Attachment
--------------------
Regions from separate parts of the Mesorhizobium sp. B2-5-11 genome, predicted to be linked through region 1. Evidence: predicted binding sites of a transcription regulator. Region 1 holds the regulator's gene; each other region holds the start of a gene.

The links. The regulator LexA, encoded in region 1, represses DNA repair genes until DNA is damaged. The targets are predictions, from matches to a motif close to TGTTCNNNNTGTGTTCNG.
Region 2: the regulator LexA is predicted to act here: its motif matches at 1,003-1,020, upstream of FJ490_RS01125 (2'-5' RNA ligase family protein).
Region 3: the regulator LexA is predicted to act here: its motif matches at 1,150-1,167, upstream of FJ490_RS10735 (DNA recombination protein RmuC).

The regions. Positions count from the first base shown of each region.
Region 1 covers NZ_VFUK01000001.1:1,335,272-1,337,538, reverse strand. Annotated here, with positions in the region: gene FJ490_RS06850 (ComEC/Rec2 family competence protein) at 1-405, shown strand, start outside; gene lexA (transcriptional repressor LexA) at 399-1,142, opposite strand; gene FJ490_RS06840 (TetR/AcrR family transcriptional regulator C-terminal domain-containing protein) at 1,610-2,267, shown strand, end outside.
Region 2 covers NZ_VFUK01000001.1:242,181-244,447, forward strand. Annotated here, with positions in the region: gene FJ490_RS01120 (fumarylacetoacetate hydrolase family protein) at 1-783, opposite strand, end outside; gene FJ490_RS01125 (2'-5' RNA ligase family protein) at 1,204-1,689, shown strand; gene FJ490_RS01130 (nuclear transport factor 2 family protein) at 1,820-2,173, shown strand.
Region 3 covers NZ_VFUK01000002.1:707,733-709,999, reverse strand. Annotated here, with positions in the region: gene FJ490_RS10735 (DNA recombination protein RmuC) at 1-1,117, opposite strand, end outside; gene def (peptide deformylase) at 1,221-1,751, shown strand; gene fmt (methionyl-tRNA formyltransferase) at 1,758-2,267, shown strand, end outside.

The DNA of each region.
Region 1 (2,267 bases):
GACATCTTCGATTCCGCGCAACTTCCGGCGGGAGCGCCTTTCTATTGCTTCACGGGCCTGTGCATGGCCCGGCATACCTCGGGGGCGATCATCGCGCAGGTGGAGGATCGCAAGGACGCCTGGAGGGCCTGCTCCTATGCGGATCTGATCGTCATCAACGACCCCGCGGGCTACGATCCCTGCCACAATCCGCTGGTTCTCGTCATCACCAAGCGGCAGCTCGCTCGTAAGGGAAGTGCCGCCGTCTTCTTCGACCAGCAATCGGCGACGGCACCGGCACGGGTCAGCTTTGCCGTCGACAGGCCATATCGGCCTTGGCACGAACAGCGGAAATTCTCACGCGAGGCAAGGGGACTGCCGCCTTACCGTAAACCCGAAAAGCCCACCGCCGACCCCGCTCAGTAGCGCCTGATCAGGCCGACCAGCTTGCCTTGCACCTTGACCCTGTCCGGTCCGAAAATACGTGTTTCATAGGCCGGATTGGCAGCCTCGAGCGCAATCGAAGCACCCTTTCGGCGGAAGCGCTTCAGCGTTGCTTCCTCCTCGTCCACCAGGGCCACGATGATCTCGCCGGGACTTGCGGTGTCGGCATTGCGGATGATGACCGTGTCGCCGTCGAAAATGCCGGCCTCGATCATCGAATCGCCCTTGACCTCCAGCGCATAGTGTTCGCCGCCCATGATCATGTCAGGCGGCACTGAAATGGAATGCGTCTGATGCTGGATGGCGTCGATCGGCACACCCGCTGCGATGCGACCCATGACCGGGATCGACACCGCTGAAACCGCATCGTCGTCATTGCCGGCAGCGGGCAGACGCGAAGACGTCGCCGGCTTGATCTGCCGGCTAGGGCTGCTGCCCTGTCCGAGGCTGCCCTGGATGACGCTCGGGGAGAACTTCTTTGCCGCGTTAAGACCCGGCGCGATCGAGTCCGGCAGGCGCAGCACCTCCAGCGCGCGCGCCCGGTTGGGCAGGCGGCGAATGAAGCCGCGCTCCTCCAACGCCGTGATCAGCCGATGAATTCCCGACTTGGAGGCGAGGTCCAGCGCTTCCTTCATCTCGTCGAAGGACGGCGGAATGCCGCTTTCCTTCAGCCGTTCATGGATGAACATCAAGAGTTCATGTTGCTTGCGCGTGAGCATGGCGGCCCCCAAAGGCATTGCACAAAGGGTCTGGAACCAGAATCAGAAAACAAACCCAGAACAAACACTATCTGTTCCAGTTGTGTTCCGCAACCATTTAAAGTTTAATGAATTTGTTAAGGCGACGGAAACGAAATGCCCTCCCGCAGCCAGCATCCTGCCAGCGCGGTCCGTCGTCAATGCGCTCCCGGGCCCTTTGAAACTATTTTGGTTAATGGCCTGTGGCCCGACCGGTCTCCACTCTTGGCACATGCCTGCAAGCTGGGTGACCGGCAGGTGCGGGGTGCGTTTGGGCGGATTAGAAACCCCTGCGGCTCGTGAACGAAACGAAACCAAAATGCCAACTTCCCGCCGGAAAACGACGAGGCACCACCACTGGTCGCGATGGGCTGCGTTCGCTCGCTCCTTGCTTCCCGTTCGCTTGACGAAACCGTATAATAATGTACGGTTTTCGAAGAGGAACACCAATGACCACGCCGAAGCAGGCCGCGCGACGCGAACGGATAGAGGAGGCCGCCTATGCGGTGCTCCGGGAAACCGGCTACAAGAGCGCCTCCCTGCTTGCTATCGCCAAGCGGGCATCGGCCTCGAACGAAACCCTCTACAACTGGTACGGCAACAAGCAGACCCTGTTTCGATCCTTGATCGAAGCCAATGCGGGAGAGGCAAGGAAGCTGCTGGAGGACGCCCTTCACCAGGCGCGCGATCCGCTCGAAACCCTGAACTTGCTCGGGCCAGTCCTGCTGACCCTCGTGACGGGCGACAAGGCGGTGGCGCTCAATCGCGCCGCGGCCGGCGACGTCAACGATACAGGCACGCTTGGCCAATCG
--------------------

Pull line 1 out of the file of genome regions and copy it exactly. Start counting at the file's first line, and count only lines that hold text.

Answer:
Regions from separate parts of the Mesorhizobium sp. B2-5-11 genome, predicted to be linked through region 1. Evidence: predicted binding sites of a transcription regulator. Region 1 holds the regulator's gene; each other region holds the start of a gene.